• Drama
  • By Ambreen Razia
  • Directed by Sophie Moniram
  • Cast includes: Ambreen Razia
  • Ovalhouse, London
  • Touring around England until mid-June 2016
  • Review by Tom Aitken
  • 9 May 2016
The Diary of a Hounslow Girl
5.0Reviewer's Rating

In one sense of the word this is the least spectacular play I have seen for a long time. One young woman, Shaheeda, alone in her bedroom, rages against the personal crisis she faces. We hear interjections from nine other characters of both genders, but they are all voiced, very convincingly, by the actress we can see.

I once lived and worked in Hounslow but that was several decades ago, and I had never come across the phrase ‘a Hounslow girl’, which has, I learn, passed into common usage in recent years.

It is apparently a byword for confident, young Muslim women who are grappling with problems posed by a multi-faceted clash, which plays itself out within them, of traditional values, life in a western, non-Muslim city, and the fashions in attitudes, dress, gender relations, and so on and on, which confront them hour by hour, day by day.

I won’t give you any details on these. Any reader and playgoer who is young themselves, or has dealings people of that generation, will comprehend the elements in the situation that Shaheeda is grappling with.

They will also recognize the way in which Shaheeda’s attitude to her problems embraces both her developing maturity and her growing understanding that her mother has herself been through the problems she is now facing––and that it would not be helpful to herself or fair to her mother to take out her own anguish on someone who must be seeing Shaheeda’s problems as a mirror image of her own at an earlier stage in her life and is doing what she can to help.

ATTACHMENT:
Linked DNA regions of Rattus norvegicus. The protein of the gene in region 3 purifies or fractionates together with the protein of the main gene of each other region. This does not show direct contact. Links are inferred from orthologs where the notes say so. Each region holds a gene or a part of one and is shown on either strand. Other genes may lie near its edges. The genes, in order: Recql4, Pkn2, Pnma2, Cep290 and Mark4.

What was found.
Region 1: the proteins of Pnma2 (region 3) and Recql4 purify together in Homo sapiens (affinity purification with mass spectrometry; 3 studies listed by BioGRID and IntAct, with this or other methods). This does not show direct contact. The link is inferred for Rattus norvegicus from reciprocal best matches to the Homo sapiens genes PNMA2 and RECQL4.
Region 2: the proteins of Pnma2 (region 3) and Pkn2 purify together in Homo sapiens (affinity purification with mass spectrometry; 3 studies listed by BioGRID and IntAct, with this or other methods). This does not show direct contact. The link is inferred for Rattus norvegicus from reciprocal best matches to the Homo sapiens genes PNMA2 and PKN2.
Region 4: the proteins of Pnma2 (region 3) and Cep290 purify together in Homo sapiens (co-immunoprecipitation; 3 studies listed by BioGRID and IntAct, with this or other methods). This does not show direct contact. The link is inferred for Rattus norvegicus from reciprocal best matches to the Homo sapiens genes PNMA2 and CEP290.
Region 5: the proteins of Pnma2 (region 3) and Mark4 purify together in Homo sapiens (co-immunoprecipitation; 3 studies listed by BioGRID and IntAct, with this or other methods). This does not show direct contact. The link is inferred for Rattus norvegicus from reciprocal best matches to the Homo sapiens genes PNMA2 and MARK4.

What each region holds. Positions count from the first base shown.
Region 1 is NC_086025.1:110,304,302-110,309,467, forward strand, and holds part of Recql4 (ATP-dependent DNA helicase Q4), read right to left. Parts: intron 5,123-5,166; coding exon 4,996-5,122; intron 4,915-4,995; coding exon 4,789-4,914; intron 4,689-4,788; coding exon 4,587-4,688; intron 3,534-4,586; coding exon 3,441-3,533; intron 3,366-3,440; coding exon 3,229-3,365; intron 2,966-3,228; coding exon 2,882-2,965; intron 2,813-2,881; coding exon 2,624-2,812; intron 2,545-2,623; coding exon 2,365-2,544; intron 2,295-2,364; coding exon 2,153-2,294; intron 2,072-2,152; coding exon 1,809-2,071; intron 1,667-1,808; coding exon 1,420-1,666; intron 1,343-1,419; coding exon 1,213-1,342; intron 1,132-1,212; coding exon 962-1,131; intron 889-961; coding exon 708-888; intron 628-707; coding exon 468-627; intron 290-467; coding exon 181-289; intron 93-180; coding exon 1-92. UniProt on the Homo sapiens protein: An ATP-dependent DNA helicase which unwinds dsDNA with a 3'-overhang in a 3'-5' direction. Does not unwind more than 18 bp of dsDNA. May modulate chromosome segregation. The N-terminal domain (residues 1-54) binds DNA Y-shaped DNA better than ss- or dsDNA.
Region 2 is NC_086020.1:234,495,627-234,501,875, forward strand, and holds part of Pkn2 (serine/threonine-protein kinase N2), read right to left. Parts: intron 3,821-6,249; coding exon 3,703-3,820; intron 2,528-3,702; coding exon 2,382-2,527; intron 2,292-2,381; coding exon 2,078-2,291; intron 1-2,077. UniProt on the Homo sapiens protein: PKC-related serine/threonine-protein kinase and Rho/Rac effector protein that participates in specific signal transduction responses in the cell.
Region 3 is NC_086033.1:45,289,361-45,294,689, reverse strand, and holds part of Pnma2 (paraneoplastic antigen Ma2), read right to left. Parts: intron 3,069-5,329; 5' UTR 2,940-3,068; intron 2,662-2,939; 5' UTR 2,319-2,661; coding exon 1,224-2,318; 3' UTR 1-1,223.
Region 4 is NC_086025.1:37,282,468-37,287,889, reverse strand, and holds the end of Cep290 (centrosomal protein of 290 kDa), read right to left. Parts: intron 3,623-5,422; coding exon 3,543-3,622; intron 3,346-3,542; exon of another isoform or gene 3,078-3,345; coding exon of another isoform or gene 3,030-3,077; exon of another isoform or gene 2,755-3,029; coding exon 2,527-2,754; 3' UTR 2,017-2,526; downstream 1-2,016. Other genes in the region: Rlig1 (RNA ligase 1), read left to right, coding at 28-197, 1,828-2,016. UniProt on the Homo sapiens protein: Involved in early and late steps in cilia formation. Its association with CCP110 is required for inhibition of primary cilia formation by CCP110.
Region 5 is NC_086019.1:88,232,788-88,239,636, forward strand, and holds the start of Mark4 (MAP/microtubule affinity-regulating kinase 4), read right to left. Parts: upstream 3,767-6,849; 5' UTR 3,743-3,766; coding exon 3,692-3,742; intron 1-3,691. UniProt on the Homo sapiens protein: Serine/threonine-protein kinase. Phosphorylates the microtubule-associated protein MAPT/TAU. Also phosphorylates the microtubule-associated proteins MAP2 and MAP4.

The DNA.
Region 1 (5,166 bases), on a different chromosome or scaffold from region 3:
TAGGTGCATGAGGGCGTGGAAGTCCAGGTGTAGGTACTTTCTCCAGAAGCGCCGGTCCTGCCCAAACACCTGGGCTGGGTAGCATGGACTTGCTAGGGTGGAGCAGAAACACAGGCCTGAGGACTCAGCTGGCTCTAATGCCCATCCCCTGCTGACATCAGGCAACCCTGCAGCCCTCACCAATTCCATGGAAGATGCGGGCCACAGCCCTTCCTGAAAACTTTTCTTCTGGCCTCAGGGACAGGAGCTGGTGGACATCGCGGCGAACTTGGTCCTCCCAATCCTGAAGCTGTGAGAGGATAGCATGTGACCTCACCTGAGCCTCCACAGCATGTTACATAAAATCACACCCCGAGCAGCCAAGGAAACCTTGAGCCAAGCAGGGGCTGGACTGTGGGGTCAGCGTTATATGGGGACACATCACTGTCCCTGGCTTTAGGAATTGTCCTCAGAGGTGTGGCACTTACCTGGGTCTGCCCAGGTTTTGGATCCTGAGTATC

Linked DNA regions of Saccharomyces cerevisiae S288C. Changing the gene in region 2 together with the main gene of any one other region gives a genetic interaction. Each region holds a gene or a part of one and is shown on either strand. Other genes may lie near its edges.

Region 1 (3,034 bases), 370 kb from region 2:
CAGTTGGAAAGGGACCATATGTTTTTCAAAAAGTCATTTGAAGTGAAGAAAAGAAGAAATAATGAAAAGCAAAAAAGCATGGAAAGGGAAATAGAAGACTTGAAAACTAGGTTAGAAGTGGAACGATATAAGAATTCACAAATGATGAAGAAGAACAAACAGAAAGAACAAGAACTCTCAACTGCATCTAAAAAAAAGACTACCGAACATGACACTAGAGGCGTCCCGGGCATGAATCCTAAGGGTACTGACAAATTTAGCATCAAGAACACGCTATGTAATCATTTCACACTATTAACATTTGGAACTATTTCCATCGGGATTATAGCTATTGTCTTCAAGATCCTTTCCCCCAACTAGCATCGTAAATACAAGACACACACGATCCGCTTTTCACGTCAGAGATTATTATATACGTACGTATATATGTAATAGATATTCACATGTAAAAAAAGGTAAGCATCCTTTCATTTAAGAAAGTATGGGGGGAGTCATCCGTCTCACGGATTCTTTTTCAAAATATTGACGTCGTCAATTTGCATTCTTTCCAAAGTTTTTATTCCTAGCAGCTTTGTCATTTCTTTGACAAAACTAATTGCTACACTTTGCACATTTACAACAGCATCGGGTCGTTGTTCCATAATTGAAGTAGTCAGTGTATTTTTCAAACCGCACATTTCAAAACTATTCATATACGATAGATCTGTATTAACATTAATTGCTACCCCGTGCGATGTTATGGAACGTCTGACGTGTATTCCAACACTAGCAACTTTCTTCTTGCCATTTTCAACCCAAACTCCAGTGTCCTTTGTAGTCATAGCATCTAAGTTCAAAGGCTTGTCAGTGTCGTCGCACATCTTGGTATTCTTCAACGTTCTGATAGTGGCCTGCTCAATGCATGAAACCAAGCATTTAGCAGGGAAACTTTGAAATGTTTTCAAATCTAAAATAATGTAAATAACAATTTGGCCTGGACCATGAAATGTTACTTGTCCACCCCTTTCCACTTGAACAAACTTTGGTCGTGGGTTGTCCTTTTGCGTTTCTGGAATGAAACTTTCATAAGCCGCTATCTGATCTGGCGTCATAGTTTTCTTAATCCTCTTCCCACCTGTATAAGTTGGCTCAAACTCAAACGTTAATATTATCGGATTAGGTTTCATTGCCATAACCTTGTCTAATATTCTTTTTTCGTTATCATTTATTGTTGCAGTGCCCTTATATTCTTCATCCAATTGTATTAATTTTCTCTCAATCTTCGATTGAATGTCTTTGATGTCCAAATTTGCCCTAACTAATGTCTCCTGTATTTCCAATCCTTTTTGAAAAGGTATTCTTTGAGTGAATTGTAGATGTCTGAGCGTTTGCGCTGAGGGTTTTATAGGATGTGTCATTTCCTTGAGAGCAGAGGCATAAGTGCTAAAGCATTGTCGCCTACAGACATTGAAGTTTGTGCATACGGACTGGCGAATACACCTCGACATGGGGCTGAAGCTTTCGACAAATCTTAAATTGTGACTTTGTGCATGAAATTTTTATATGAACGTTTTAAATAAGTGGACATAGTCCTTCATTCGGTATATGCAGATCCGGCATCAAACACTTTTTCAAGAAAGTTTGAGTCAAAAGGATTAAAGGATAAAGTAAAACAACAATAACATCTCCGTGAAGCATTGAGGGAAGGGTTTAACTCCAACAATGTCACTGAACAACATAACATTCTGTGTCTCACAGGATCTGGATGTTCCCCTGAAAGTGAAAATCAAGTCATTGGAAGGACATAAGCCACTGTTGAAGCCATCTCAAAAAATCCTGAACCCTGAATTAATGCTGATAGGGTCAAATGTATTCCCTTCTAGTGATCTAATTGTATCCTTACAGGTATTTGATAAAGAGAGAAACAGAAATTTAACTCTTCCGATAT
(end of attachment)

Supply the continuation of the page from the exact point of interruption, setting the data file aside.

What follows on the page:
This does not mean, that the two women will always be calm and composed. But throughout the play Shaheeda forces herself to recognize the need for calm and fights an internal battle to achieve it.

Thus the play helps us look finto the future to grasp Shaeeda’s dilemmas and how they will develop––and, we are allowed to hope––how she will rise above them. By complaining about her mother, Shaheeda has given herself and all of us, all that we need in order to understand and sympathize with the older generation against whom she has spent her time railing.

Much of this play is very funny, not least because the problems on show are not confined to Muslims, or indeed to any one group. Stress between generations is on of the many elements in human existence with which we all have to learn to deal. Young as she is, Shaheeda is maturing as we watch her.

This really is an evening in the theatre that people should not miss.

About The Author

Profile photo of Tom Aitken

Tom Aitken is a freelance historian and theatre, film and literary critic. He was theatre critic of The Tablet in the early nineteen-nineties and has also published theatre reviews in The Times, The Times Literary Supplement and The Guardian. In an earlier life as a teacher he staged productions ranging from Shakespeare to Oh, What a Lovely War! And his own adaptation of Moby Dick.


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